Have you ever been to a Trader Joe’s store? You owe it yourself to get to one, and not just for the grocery chain’s foods.

For the business lesson.

Maybe you don’t have a Trader Joe’s near your house. There are, after all, less than 350 stores in only about half the U.S. states, part of the company’s plan of exclusivity. If you haven’t been to one, let me borrow from a fantastic recent Fortune article to explain the experience:

“It’s an offbeat, fun discovery zone that elevates food shopping from a chore to a cultural experience. It stocks its shelves with a winning combination of low-cost, yuppie-friendly staples (cage-free eggs and organic blue agave sweetener) and exotic, affordable luxuries — Belgian butter waffle cookies or Thai lime-and-chili cashews — that you simply can’t find anyplace else.

“Employees dress in goofy trademark Hawaiian shirts, hand stickers out to your squirming kids, and cheerfully refund your money if you’re unhappy with a purchase — no questions asked. At the Chelsea store opening, workers greeted customers with high-fives and free cookies. Try getting that kind of love at the Piggly Wiggly.”

You can also subscribe to a Trader Joe’s newsletter, which is almost as quirky and unique as the in-store shopping experience. Whether it’s in person or via newsletter, your experience with Trader Joe’s will be completely absent of at least one thing: The Curse of Sameness.

The Curse of Sameness is a marketing phenomenon that dooms many businesses. Grocery stores a great example. There are thousands of them across this continent. Yet aside from the rare cases, such as Trader Joe’s, how do any of them differentiate themselves from any other ones?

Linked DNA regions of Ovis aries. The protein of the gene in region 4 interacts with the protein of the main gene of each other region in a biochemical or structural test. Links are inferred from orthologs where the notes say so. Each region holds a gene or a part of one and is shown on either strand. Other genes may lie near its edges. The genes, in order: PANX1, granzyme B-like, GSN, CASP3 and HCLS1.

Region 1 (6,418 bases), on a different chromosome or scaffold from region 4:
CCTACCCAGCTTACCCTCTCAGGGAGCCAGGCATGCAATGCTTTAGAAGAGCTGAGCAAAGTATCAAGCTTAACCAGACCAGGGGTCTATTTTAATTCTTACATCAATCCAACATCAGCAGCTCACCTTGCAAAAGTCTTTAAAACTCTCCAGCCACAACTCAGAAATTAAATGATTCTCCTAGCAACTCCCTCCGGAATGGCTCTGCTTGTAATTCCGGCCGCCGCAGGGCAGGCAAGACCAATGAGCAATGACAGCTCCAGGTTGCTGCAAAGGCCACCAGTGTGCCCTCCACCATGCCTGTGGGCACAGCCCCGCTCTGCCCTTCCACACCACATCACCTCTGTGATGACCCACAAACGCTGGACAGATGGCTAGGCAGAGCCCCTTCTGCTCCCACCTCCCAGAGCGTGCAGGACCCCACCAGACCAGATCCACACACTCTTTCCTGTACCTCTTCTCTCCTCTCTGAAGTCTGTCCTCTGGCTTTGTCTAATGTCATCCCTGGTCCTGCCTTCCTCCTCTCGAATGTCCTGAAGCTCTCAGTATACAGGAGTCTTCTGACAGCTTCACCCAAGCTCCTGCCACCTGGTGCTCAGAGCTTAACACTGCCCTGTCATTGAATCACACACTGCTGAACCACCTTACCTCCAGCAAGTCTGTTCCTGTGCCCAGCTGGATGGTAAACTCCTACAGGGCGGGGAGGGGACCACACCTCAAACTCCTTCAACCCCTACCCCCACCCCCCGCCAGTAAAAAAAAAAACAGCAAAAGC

Do you know many grocery stores that do things much different than any other? You probably don’t. They all market the same way – weekly sales flyers, mostly – and carry the same kinds of products. They tout their huge selection, their low prices or their outstanding service, or blah, blah, blah.

They all seem to want to blend in rather than stand out. They doom themselves to the Curse of Sameness.

The real estate industry is almost exactly the same. It’s not entirely our fault; we don’t learn much about effective marketing as we plow through the material we need to get our licenses. We learn by watching what everyone else is doing, then doing that. “It’s worked for years,” we tell ourselves. “Why change?”

So we pay for expensive print ads in homebuyer magazines to showcase our listings, which, not accidentally, are written just like everyone else’s listings. “This lovely, 3BR, 1.5BA home … etc.” We take the same ads that are written like everyone else’s and also put them online, on listing sites that – you guessed it – look like everybody else’s.

We send out postcards with lame slogans and our smiling picture, both to possible buyer leads and to farm an area where we just had a listing or found a buyer for somebody else’s listing. We concern ourselves with getting “Pending” and “Sold” added to the yard sign of the contract we just got signed.